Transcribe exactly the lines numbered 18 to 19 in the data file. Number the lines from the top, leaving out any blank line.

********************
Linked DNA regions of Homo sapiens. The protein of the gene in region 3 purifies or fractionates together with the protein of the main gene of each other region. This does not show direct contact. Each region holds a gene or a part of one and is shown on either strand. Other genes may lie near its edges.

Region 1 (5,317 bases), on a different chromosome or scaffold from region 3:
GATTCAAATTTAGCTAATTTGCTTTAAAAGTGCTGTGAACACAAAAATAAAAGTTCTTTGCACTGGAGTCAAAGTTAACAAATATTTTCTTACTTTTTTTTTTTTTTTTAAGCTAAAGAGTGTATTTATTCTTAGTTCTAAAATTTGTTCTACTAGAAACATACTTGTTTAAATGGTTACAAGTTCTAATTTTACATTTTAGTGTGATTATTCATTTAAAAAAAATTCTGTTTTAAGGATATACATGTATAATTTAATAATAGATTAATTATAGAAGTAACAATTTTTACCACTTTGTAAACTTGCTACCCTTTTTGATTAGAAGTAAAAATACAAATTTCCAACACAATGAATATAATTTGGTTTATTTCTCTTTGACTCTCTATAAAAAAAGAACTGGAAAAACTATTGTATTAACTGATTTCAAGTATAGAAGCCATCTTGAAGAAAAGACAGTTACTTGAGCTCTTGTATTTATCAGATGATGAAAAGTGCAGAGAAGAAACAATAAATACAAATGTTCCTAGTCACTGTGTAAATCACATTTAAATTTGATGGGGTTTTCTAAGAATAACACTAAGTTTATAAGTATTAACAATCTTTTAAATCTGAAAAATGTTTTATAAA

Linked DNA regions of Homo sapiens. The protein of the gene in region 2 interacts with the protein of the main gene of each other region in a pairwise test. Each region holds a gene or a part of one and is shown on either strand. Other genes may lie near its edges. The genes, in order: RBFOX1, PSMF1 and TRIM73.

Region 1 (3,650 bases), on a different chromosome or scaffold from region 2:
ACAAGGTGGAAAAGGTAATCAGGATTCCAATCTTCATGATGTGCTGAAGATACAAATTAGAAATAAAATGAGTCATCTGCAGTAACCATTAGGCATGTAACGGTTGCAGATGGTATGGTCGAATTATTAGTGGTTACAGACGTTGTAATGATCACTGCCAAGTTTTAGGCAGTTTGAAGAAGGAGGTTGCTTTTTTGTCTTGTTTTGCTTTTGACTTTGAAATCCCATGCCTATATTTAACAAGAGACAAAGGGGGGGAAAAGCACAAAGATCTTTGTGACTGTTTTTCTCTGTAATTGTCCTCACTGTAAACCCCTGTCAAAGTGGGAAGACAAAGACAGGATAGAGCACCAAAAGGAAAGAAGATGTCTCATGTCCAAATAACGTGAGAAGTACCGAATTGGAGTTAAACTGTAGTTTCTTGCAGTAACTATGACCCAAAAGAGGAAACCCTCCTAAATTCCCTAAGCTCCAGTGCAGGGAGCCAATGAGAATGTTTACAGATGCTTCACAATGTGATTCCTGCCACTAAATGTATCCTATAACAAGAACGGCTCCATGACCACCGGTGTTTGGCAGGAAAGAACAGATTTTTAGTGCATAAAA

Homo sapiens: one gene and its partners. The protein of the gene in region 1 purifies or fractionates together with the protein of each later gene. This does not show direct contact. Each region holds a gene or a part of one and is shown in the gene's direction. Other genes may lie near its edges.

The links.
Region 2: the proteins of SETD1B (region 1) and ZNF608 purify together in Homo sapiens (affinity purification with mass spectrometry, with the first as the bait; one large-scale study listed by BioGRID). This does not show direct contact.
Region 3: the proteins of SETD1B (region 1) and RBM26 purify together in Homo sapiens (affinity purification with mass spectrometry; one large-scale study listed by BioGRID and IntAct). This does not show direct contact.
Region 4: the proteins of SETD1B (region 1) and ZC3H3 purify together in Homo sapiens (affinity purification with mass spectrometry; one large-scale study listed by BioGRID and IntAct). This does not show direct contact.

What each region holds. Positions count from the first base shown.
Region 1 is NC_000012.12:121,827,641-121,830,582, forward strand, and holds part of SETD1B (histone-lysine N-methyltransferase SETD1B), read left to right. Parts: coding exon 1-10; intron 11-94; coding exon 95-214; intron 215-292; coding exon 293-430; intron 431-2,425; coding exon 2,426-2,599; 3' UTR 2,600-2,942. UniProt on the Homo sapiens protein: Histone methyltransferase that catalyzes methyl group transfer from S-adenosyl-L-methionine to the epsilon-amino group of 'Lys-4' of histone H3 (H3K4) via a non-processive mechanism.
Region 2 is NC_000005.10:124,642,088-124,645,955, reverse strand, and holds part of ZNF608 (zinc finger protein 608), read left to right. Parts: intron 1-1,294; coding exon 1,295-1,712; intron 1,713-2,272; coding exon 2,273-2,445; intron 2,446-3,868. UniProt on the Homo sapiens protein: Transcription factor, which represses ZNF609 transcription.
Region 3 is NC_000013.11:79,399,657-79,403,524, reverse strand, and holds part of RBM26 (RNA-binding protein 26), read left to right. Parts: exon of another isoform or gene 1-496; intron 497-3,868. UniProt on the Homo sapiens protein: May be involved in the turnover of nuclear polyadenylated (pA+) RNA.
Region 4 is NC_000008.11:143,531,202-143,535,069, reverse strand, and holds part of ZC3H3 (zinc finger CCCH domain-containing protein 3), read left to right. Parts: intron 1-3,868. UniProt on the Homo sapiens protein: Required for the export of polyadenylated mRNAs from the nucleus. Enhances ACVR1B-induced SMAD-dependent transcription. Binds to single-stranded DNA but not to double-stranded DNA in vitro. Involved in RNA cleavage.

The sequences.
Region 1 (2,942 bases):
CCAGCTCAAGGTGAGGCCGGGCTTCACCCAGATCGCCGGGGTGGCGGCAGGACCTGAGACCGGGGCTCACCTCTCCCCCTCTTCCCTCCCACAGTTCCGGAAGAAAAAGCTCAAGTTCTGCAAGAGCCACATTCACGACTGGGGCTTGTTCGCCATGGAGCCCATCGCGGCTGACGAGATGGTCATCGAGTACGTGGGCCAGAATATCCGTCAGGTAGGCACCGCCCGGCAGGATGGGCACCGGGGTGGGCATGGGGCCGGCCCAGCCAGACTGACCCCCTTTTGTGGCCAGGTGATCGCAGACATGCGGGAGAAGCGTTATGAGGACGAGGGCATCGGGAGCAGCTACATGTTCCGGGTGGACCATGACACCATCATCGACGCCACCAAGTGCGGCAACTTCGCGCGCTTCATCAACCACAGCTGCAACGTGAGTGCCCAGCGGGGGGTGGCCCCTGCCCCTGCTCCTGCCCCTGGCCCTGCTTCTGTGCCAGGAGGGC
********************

Region 1 (2,942 bases):
CCAGCTCAAGGTGAGGCCGGGCTTCACCCAGATCGCCGGGGTGGCGGCAGGACCTGAGACCGGGGCTCACCTCTCCCCCTCTTCCCTCCCACAGTTCCGGAAGAAAAAGCTCAAGTTCTGCAAGAGCCACATTCACGACTGGGGCTTGTTCGCCATGGAGCCCATCGCGGCTGACGAGATGGTCATCGAGTACGTGGGCCAGAATATCCGTCAGGTAGGCACCGCCCGGCAGGATGGGCACCGGGGTGGGCATGGGGCCGGCCCAGCCAGACTGACCCCCTTTTGTGGCCAGGTGATCGCAGACATGCGGGAGAAGCGTTATGAGGACGAGGGCATCGGGAGCAGCTACATGTTCCGGGTGGACCATGACACCATCATCGACGCCACCAAGTGCGGCAACTTCGCGCGCTTCATCAACCACAGCTGCAACGTGAGTGCCCAGCGGGGGGTGGCCCCTGCCCCTGCTCCTGCCCCTGGCCCTGCTTCTGTGCCAGGAGGGC